Erik Holmberg gets voyeuristic with empty stores 

Closing Time


What happens when the lights go out inside a store? When the cash is counted, the floors are swept, and the employees lock the doors? We rarely glance inside these shops when our errands are done, but that’s when photographer Erik Holmberg presses up to the windows and takes a good, hard look.  

For the last few months, Holmberg has been working on Sorry, We’re Closed, a photography project that documents Charleston’s retail spaces after hours. The result is a collection of quiet, slightly eerie photographs with a post-Apocalyptic feel. It’s a klepto’s dream and an autophobic’s nightmare.

By treating these empty stores as still-life subjects, Holmberg encourages viewers to look a little closer at the places that we visit on a regular basis but rarely examine closely.

“If you take the whole shopping part out of the equation and look at the store, you start to see the surroundings: where things are located, different colors or textures, how something’s folded. It totally shifts your perspective,” Holmberg says.

At the Old Navy Outlet at Tanger, the company’s famous “supermodelquins” stand beneath bright fluorescent lights surrounded by racks of clothes. At a darkened Wonder Works in West Ashley, a toy giraffe stands next to a pile of boxes, looking dejected. Countless chandeliers hang from the ceiling at King Street’s Golden & Associates Antiques, glowing dully in the darkened room.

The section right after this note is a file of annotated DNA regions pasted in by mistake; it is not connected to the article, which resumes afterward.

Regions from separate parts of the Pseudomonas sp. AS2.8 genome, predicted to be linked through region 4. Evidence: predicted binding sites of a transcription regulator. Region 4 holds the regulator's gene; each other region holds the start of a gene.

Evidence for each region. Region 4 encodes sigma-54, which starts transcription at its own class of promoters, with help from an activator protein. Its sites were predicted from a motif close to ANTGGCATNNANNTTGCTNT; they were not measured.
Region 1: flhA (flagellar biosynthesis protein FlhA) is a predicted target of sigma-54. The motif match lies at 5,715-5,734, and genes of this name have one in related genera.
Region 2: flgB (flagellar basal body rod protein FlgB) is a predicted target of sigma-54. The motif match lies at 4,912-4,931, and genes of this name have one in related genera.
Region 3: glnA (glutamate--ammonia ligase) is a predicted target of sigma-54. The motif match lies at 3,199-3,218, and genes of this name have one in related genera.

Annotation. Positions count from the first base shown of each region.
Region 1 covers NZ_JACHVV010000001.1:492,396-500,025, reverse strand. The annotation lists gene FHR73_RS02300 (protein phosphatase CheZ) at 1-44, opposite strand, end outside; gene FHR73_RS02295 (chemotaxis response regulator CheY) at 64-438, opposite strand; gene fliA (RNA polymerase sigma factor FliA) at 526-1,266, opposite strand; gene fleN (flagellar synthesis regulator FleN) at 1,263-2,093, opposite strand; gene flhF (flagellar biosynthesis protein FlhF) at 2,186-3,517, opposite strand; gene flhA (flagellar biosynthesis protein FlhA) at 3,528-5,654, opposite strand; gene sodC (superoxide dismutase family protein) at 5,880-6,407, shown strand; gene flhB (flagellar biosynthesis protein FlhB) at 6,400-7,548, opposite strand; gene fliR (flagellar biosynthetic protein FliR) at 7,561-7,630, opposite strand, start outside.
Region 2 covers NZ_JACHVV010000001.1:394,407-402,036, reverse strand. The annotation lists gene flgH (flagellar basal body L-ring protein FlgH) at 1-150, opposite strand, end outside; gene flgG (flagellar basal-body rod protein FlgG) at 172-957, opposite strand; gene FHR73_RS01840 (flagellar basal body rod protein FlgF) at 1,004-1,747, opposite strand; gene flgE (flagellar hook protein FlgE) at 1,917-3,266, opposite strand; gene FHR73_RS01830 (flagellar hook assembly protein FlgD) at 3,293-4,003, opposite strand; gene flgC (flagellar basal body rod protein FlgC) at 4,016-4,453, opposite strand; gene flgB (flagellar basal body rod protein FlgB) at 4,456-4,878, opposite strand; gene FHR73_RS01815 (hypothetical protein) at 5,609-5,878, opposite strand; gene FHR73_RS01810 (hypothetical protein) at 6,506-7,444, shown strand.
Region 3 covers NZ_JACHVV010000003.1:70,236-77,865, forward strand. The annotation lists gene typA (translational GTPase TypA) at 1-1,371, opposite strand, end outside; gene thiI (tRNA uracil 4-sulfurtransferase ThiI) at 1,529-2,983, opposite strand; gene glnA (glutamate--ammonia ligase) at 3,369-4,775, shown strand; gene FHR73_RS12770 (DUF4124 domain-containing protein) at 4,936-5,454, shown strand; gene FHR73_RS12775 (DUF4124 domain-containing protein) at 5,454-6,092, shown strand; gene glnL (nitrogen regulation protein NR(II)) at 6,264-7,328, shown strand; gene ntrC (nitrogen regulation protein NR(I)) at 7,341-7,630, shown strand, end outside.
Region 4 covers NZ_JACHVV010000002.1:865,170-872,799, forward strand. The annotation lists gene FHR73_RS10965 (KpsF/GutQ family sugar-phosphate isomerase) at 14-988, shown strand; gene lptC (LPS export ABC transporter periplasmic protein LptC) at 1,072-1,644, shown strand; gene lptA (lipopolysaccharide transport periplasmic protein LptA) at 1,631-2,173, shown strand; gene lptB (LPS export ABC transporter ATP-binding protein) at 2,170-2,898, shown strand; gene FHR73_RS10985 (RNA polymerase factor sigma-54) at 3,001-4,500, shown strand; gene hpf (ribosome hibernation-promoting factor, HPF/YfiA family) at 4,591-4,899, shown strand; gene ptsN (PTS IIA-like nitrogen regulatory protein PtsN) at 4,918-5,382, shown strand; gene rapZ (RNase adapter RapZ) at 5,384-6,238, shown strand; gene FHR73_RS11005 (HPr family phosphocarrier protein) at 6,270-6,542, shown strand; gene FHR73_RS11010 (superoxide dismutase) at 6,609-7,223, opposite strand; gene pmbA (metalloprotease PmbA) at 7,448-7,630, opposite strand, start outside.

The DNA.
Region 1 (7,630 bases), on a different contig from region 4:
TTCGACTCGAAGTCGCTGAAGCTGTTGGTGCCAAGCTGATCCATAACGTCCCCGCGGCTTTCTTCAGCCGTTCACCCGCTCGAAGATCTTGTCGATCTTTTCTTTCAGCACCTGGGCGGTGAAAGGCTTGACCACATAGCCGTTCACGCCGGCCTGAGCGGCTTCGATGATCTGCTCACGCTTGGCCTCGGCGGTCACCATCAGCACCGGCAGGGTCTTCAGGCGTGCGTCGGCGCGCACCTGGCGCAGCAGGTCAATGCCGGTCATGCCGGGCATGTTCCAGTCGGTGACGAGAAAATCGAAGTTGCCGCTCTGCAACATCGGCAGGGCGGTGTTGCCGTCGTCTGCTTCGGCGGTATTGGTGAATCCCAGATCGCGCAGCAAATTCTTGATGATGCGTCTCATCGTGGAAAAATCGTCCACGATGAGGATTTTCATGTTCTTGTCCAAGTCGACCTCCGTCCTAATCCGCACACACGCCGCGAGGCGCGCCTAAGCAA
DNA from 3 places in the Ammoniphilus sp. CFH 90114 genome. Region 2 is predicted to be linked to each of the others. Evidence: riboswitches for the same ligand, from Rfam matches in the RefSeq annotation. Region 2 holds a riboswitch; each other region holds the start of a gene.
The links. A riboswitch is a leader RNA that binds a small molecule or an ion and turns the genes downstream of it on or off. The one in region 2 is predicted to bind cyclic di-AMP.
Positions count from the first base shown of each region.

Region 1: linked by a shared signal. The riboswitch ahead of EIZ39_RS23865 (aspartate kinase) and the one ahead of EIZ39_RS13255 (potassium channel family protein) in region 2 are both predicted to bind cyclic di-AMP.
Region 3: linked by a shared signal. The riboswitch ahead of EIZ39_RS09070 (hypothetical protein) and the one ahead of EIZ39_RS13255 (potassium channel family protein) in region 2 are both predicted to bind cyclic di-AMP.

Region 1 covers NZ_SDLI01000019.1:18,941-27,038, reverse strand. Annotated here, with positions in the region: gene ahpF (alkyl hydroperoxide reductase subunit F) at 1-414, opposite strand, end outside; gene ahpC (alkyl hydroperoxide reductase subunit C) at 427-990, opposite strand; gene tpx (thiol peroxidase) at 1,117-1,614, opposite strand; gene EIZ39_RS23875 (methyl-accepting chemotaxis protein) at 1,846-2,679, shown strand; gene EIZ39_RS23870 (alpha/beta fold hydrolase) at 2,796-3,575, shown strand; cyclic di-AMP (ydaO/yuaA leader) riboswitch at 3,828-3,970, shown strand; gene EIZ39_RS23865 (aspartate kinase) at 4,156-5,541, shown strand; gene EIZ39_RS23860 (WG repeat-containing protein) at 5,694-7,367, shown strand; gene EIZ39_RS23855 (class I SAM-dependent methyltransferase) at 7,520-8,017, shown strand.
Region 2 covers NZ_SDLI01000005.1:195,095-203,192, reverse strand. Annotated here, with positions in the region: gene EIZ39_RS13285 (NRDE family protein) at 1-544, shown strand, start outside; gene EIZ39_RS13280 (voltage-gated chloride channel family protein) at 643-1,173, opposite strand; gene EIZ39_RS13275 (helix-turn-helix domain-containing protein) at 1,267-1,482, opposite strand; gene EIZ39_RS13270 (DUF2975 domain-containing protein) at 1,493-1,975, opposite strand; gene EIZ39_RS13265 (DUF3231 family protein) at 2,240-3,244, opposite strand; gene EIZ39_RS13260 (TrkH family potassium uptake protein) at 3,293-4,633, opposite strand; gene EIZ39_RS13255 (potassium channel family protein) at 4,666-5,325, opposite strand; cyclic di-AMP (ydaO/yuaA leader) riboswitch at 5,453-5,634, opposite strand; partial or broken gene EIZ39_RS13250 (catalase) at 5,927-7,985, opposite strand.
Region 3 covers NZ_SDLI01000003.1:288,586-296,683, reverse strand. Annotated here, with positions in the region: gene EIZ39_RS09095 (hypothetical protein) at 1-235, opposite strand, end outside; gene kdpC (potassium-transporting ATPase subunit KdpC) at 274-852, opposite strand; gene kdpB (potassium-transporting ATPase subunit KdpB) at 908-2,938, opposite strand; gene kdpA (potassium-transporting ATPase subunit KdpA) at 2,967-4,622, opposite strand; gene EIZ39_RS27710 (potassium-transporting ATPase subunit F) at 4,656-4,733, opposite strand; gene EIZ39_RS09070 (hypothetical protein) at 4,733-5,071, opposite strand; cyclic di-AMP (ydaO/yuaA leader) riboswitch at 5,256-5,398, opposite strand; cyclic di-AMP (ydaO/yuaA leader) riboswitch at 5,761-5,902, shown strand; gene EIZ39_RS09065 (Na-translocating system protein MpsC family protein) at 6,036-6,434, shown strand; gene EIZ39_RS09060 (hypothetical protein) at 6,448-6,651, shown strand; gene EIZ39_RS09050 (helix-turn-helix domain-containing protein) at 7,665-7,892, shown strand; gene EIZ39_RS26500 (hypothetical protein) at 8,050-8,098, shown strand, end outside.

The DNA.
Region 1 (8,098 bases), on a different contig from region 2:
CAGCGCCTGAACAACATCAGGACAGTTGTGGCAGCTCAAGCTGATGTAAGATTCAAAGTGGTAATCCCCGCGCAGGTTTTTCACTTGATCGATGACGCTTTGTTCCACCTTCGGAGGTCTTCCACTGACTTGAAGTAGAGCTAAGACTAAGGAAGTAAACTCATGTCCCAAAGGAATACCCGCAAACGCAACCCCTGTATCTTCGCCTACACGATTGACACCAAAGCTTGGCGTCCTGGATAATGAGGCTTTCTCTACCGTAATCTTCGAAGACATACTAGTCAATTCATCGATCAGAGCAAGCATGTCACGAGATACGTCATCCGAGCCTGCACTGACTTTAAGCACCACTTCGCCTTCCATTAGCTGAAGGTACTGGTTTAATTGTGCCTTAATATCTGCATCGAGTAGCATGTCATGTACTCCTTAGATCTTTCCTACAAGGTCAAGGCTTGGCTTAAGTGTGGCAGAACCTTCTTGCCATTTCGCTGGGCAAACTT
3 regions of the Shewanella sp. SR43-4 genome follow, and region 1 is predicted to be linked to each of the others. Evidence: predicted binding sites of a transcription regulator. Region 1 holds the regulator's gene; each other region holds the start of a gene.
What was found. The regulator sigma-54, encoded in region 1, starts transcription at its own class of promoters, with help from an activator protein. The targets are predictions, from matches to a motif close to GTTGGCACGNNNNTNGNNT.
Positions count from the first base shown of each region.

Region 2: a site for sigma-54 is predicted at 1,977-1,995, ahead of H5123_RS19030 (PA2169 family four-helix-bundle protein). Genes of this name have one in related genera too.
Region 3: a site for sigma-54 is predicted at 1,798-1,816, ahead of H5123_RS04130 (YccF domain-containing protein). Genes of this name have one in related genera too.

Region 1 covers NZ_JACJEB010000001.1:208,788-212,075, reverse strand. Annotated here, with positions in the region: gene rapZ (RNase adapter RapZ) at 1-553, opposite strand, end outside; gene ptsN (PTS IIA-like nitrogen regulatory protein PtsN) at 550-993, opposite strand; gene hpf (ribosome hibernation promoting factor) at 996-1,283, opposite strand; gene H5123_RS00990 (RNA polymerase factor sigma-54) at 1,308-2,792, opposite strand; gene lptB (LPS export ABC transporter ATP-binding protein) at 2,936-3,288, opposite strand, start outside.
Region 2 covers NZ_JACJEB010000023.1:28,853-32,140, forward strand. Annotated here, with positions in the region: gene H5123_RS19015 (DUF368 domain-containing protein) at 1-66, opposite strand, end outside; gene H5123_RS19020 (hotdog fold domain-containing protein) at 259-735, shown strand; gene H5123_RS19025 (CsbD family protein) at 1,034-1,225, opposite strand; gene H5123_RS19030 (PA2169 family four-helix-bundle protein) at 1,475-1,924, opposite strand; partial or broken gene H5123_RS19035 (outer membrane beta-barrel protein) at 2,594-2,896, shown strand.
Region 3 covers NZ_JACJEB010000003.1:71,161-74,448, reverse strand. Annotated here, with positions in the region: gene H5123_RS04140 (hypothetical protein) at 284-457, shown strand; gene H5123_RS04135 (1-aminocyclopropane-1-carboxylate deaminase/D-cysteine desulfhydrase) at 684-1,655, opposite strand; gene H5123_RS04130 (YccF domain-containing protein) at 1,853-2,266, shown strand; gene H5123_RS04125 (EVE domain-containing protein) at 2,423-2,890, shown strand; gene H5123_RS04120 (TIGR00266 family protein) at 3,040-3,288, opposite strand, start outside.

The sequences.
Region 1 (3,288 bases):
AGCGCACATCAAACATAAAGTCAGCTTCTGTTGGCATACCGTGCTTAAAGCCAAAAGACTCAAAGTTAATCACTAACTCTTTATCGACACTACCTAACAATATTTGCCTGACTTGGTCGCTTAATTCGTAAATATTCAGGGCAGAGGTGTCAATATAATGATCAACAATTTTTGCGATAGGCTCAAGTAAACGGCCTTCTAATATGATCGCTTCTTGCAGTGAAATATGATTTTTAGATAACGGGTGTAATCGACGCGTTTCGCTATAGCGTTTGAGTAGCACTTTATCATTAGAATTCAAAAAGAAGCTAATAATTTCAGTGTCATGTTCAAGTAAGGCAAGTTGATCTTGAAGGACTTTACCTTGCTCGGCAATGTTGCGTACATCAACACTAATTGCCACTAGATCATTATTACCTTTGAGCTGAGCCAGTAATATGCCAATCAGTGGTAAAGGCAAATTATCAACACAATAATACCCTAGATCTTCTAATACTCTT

“That’s what I hope people get out of it, just slowing down and looking at things from a different perspective and starting to appreciate and realize there’s a whole lot more going on than your original intention and desires,” Holmberg says.

The self-taught photographer got the idea for the project while on a trip across the country. He often found himself awake at all hours of the night and started photographing empty spaces.  

“It’s sort of peaceful and interesting and very different from your standard photography experience. Nighttime landscapes I guess you’d call them,” Holmberg says.

He’s currently working his way up King Street, and he’s nearly three-quarters of the way done. He works from outside, pressing the camera to the glass and taking shots in different exposures. Each store takes about three to five minutes, after which he moves on to the next.

 “I started downtown because the architecture is beautiful and a lot of those buildings don’t allow the retailer to modify the interior as much as they would a mall or strip mall,” Holmberg says. “They have to work around what Charleston gives them.”

But even the cookie-cutter strip mall stores have their value. Holmberg sees them as documentation of our society at this point in time.
“It’s sort of a time capsule, like, ‘Oh, in that particular time period, this is what people wore. That’s what advertising was like. This is how people arranged things.’”

Holmberg is currently keeping track of the project on his website (, but he hopes to build an iPhone app and eventually a book out of the project. He also plans to have an art show, which he’d like to display in abandoned store buildings.

“I will have removed the context of a normal gallery showing,” he explains, “leaving only the prints to look at.” Hopefully, like Holmberg, viewers will stop for a few minutes to take a closer look.


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